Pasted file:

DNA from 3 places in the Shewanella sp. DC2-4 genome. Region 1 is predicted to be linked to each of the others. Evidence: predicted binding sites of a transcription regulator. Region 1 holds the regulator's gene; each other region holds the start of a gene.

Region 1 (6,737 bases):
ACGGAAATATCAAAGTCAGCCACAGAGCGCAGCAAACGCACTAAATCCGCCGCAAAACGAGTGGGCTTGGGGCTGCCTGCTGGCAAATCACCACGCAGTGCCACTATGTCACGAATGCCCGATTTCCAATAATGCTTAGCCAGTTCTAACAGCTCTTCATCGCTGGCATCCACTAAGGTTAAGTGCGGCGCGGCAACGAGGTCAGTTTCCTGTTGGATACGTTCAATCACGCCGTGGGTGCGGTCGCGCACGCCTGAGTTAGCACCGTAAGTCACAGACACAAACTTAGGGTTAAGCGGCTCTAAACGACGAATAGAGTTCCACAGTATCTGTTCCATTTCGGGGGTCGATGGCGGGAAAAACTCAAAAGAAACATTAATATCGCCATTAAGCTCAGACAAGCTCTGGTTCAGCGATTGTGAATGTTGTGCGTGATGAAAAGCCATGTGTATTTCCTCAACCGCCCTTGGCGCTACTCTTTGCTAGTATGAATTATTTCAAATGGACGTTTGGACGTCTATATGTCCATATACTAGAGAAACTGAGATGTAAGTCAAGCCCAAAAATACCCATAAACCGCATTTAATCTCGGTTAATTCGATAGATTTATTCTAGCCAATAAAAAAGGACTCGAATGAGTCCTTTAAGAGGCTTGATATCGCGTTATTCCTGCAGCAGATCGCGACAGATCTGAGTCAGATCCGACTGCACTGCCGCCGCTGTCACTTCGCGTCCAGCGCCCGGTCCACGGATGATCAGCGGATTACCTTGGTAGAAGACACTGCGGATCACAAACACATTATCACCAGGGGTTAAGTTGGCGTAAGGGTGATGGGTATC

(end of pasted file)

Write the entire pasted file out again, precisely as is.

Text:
DNA from 3 places in the Shewanella sp. DC2-4 genome. Region 1 is predicted to be linked to each of the others. Evidence: predicted binding sites of a transcription regulator. Region 1 holds the regulator's gene; each other region holds the start of a gene.

Region 1 (6,737 bases):
ACGGAAATATCAAAGTCAGCCACAGAGCGCAGCAAACGCACTAAATCCGCCGCAAAACGAGTGGGCTTGGGGCTGCCTGCTGGCAAATCACCACGCAGTGCCACTATGTCACGAATGCCCGATTTCCAATAATGCTTAGCCAGTTCTAACAGCTCTTCATCGCTGGCATCCACTAAGGTTAAGTGCGGCGCGGCAACGAGGTCAGTTTCCTGTTGGATACGTTCAATCACGCCGTGGGTGCGGTCGCGCACGCCTGAGTTAGCACCGTAAGTCACAGACACAAACTTAGGGTTAAGCGGCTCTAAACGACGAATAGAGTTCCACAGTATCTGTTCCATTTCGGGGGTCGATGGCGGGAAAAACTCAAAAGAAACATTAATATCGCCATTAAGCTCAGACAAGCTCTGGTTCAGCGATTGTGAATGTTGTGCGTGATGAAAAGCCATGTGTATTTCCTCAACCGCCCTTGGCGCTACTCTTTGCTAGTATGAATTATTTCAAATGGACGTTTGGACGTCTATATGTCCATATACTAGAGAAACTGAGATGTAAGTCAAGCCCAAAAATACCCATAAACCGCATTTAATCTCGGTTAATTCGATAGATTTATTCTAGCCAATAAAAAAGGACTCGAATGAGTCCTTTAAGAGGCTTGATATCGCGTTATTCCTGCAGCAGATCGCGACAGATCTGAGTCAGATCCGACTGCACTGCCGCCGCTGTCACTTCGCGTCCAGCGCCCGGTCCACGGATGATCAGCGGATTACCTTGGTAGAAGACACTGCGGATCACAAACACATTATCACCAGGGGTTAAGTTGGCGTAAGGGTGATGGGTATC